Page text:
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Why Teeth Hurt

Why Teeth HurtThere are several easy answers to the question, "Why do teeth hurt?"  For example, teeth hurt because you don't take care of them.  But, that's not what I want to talk about in this article.  I want to talk about why it is that teeth hurt so much.  They're so small, yet if you've ever had a toothache that kept you up at night, you know that teeth can hurt almost as much as any other feeling of pain you've ever felt.

Teeth Hurt Because They Are So Hard

Teeth hurt because they are so hard.  When the tissue inside of the tooth (the pulp) gets hurt, it has no room to expand.  Here's an example.  Let's say someone punches you in the shoulder.  Your shoulder might get warm and swollen.  Your shoulder has room to get bigger.

Now let's say that someone punches your tooth and chips the bottom of it.  The force of the blow will likely irritate the pulp of your tooth and cause it to get warm and swollen.  Here's the problem, when the pulp gets swollen, it wants to get bigger, but there's nowhere to go!  The pulp is encased in a hard shell known as the dentin and enamel of your tooth.  Pressure builds up inside of your tooth.  Suddenly, the tooth that was hurting due to the initial trauma is now also hurting because of the pressure.

Not sure what the difference between pulp, dentin, and enamel is?  Read my article about the anatomy of a tooth.

Here is what happens in technical terms when the pulp becomes inflamed.  It's a quote taken from the book, Cohen's Pathways of the Pulp by Hargreaves:

Inflammation in the pulp takes place in a low-compliance environment composed of rigid dentinal walls. Compliance is defined as the relationship between volume (V) and interstitial pressure (P) changes: C = Δ V/ Δ P. Consequently, in the low-compliant pulp, an increase in blood or interstitial volume will lead to a relatively large increase in the hydrostatic pressure in the pulp. The acute vascular reactions to an inflammatory stimulus are vasodilatation and increased vascular permeability, both of which will increase pulp interstitial fluid pressure and may tend to compress blood vessels and counteract a beneficial blood flow increase.

Other Parts of Our Body Experience Similar Pain Levels

Why Teeth HurtThe dental pulp isn't the only tissue that experiences high levels of pain when it is inflamed.  Most places in the body that are enclosed in a rigid structure experience lots of pain.

This is why headaches can be so painful, the skull is rigid and there's no room for the swelling to go.

Another example is when you smash your fingernail and you get lots of inflammation underneath the fingernail.  Some people have even gone so far as to burn or poke holes through their fingernails to relieve the pressure that builds up.

Conclusion

Teeth hurt because when the pulp gets even slightly injured, it wants to expand and there's no room for it to expand.

Do you have any questions related to tooth pain?  Leave them below in the comments section.  Thanks for reading!


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4 Comments |  Leave A Comment

  1. My question is why does the lower right side of my mouth hurt. It is just the teeth. I cannot bite on lwer teeth without pain or now I cannot drink hot or cold drink without the same pain . Please advise. Thank you!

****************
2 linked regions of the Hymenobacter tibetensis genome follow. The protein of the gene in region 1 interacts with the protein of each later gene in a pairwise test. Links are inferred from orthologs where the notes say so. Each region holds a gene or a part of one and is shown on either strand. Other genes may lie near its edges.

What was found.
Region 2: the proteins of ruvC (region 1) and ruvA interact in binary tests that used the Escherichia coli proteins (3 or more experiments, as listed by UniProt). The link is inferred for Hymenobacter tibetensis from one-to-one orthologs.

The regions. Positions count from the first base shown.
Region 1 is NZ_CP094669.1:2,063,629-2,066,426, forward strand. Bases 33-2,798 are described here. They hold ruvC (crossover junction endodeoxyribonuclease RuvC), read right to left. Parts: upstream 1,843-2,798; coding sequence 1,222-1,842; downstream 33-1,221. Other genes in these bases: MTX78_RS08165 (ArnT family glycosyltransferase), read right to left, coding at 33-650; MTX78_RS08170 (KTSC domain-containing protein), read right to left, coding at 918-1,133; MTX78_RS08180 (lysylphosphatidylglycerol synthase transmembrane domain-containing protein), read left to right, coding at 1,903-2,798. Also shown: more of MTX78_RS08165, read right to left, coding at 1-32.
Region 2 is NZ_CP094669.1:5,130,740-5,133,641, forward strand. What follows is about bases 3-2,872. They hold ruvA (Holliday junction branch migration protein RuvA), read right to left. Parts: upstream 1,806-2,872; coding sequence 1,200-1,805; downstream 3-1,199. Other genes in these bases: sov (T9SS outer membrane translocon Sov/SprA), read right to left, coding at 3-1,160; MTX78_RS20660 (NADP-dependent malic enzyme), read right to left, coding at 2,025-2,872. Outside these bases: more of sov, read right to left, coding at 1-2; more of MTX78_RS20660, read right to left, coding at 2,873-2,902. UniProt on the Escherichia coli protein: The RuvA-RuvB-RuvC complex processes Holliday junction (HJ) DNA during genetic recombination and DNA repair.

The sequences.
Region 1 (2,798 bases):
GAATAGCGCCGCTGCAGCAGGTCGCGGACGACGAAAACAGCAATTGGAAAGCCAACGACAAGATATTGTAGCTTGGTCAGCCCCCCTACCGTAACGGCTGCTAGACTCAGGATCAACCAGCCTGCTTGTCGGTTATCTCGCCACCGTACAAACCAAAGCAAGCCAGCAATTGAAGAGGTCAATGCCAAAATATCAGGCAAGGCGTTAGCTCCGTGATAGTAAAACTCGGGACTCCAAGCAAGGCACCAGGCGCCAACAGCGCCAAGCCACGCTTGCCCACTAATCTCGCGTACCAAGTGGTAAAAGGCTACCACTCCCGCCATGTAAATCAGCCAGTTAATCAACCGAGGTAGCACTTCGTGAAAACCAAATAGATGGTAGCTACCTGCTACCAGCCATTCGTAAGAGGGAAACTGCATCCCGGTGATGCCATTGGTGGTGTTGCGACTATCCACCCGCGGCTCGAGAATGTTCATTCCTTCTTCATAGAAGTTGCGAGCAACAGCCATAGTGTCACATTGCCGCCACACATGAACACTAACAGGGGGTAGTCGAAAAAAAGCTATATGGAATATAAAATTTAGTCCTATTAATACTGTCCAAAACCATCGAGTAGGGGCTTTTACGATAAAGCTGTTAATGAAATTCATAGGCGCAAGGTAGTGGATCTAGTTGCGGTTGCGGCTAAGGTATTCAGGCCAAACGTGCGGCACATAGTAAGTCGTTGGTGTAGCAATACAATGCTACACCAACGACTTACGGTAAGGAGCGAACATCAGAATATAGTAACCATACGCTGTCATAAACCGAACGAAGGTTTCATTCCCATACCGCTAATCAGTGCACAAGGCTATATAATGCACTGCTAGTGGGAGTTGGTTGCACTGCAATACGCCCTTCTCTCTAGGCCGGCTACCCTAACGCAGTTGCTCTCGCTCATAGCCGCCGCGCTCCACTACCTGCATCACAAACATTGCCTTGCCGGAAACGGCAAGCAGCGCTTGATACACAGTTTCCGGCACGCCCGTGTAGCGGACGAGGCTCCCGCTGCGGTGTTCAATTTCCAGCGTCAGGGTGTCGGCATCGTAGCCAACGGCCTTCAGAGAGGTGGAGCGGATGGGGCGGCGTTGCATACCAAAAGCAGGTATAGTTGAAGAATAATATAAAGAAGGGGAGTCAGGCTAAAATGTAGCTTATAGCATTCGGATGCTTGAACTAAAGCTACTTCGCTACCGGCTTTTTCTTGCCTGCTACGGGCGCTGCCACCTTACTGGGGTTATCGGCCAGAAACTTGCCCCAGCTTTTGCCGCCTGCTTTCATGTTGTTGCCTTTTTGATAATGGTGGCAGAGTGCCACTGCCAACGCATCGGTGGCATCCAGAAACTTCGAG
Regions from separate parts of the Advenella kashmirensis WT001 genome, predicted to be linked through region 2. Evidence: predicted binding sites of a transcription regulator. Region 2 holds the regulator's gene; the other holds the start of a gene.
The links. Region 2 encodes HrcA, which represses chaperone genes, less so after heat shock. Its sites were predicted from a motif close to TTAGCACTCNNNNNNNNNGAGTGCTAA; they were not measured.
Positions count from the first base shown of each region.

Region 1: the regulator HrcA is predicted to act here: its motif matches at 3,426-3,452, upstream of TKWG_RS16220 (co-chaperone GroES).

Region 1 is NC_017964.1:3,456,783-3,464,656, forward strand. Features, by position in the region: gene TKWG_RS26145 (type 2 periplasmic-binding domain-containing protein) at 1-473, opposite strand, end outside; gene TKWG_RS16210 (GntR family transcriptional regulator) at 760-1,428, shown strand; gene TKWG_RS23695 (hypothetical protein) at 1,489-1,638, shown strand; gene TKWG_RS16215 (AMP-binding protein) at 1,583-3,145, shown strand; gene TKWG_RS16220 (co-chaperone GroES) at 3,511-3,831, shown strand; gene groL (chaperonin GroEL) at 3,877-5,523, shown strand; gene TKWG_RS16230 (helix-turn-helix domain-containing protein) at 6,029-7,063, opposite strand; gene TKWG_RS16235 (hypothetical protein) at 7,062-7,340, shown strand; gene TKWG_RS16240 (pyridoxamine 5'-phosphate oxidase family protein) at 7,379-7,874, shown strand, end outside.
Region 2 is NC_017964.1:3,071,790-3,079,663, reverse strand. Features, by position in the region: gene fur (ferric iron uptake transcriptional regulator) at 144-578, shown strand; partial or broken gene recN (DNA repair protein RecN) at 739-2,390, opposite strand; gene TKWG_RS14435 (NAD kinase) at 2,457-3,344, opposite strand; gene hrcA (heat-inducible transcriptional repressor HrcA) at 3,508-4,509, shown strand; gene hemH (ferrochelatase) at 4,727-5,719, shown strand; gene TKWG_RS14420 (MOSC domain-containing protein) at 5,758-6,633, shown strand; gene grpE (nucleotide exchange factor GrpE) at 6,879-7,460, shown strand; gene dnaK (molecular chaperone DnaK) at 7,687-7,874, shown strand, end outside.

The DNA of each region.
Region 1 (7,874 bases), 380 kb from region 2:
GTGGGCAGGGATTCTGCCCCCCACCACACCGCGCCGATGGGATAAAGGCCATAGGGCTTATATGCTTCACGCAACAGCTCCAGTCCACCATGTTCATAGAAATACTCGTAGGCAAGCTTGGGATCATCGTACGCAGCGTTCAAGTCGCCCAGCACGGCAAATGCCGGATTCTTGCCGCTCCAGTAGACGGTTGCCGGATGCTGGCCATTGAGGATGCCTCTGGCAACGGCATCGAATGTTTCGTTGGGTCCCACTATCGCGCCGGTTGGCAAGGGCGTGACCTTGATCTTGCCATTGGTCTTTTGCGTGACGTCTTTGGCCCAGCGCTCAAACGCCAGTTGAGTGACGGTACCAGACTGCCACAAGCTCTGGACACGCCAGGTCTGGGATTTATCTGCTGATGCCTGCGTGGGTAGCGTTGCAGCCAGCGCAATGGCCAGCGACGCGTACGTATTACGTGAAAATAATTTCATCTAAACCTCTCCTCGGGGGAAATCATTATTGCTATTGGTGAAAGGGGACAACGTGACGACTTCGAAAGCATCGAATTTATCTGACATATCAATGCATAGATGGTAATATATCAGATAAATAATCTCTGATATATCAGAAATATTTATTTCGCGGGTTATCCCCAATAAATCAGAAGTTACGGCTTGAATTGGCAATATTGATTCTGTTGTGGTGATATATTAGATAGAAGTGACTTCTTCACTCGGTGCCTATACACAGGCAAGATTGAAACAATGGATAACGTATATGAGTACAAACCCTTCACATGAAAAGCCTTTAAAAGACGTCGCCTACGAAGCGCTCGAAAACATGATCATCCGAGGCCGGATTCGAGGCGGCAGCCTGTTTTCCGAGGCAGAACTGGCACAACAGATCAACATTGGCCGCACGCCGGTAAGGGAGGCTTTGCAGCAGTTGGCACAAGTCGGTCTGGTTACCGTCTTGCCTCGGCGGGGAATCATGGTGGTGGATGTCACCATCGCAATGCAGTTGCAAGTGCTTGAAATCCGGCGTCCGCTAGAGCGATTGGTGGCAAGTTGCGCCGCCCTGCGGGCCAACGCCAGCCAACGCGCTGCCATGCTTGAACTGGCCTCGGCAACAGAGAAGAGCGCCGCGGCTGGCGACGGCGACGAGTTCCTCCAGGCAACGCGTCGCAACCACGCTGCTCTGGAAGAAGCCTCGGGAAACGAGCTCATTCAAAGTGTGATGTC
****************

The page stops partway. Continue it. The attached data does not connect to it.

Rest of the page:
• Hi Mjhrusovsky - In order to tell why you are having pain, an x-ray would probably need to be taken along with some clinical tests. It could be due to a cavity, inflammation in the ligament around the tooth, a problem with the nerve (pulp) of the tooth, or even a disease in the jaws. In any case, it would probably be a good idea to see a dentist to pinpoint the problem so you can get out of pain.

      I hope that helps. Let me know if you have any other questions. Thanks for your comment, Mjhrusovsky!

  2. Hi Tom
    I recently had a filling as my dentist told me I had a gap between my tooth and existing filinf although i had no problems at all. I experienced extreme pain and sensitivty with other teeth afterwards and went back to see her 5 days later she said that the filling was too high and removed some, it seemed fine for a while but then returned i went back again 9 days later and she got quite annoyed saying that where i was getting the pain was nowhere near the filling i told her that i didnt have any pain or sensitivty before she touched it. She then removed the existing filling and put a sedative in it and a temporary filling in it and said i was to go back in three weeks to have it replaced again and if that dont work she will do a root canal i am tempted to ask her to remove it but i am worried that if she extracts the tooth that i will still have the problems due to the nerves. The sensitivtyis not as bad now but the pain is now affecting my bottom teeth. Please help

  3. hi tom,
    i just had my dental treatment one month before and for few days i dont have any problem but last one week one of my teeth got bleeding ,while bleeding it pains after that i dont have any pain but my main problem is ,it is bleeding everyday so can you suggest me some measures.
    thank you very much.

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About Me

Tom, Creator of Oral AnswersHi, I'm Tom. I recently graduated from dental school and am now a dentist in Bridgewater, Virginia. I started this blog to help people take better care of their teeth. You can learn more about me or ask me a question.

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